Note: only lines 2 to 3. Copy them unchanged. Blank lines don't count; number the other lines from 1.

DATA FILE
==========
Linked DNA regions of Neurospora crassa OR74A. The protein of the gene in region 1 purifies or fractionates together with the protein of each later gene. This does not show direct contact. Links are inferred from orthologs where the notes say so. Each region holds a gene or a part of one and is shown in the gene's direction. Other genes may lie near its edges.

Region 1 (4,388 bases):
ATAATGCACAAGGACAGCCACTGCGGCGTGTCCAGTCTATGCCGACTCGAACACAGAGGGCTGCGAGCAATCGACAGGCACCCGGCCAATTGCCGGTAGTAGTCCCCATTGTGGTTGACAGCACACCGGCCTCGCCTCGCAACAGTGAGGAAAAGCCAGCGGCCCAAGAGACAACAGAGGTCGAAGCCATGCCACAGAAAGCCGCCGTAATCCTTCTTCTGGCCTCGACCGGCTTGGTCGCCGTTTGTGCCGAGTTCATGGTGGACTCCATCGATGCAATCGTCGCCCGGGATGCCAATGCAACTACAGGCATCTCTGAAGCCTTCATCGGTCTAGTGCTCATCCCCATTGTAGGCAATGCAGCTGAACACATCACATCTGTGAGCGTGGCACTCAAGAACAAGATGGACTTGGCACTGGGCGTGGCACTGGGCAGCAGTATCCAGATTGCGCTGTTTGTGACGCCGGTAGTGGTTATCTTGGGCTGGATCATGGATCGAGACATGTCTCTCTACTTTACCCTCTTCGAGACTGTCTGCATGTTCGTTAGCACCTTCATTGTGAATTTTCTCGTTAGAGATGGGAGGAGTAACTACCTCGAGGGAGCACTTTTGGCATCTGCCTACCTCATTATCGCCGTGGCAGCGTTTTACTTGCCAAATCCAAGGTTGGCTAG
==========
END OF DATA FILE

Region 1 (4,388 bases):
ATAATGCACAAGGACAGCCACTGCGGCGTGTCCAGTCTATGCCGACTCGAACACAGAGGGCTGCGAGCAATCGACAGGCACCCGGCCAATTGCCGGTAGTAGTCCCCATTGTGGTTGACAGCACACCGGCCTCGCCTCGCAACAGTGAGGAAAAGCCAGCGGCCCAAGAGACAACAGAGGTCGAAGCCATGCCACAGAAAGCCGCCGTAATCCTTCTTCTGGCCTCGACCGGCTTGGTCGCCGTTTGTGCCGAGTTCATGGTGGACTCCATCGATGCAATCGTCGCCCGGGATGCCAATGCAACTACAGGCATCTCTGAAGCCTTCATCGGTCTAGTGCTCATCCCCATTGTAGGCAATGCAGCTGAACACATCACATCTGTGAGCGTGGCACTCAAGAACAAGATGGACTTGGCACTGGGCGTGGCACTGGGCAGCAGTATCCAGATTGCGCTGTTTGTGACGCCGGTAGTGGTTATCTTGGGCTGGATCATGGATCGAGACATGTCTCTCTACTTTACCCTCTTCGAGACTGTCTGCATGTTCGTTAGCACCTTCATTGTGAATTTTCTCGTTAGAGATGGGAGGAGTAACTACCTCGAGGGAGCACTTTTGGCATCTGCCTACCTCATTATCGCCGTGGCAGCGTTTTACTTGCCAAATCCAAGGTTGGCTAG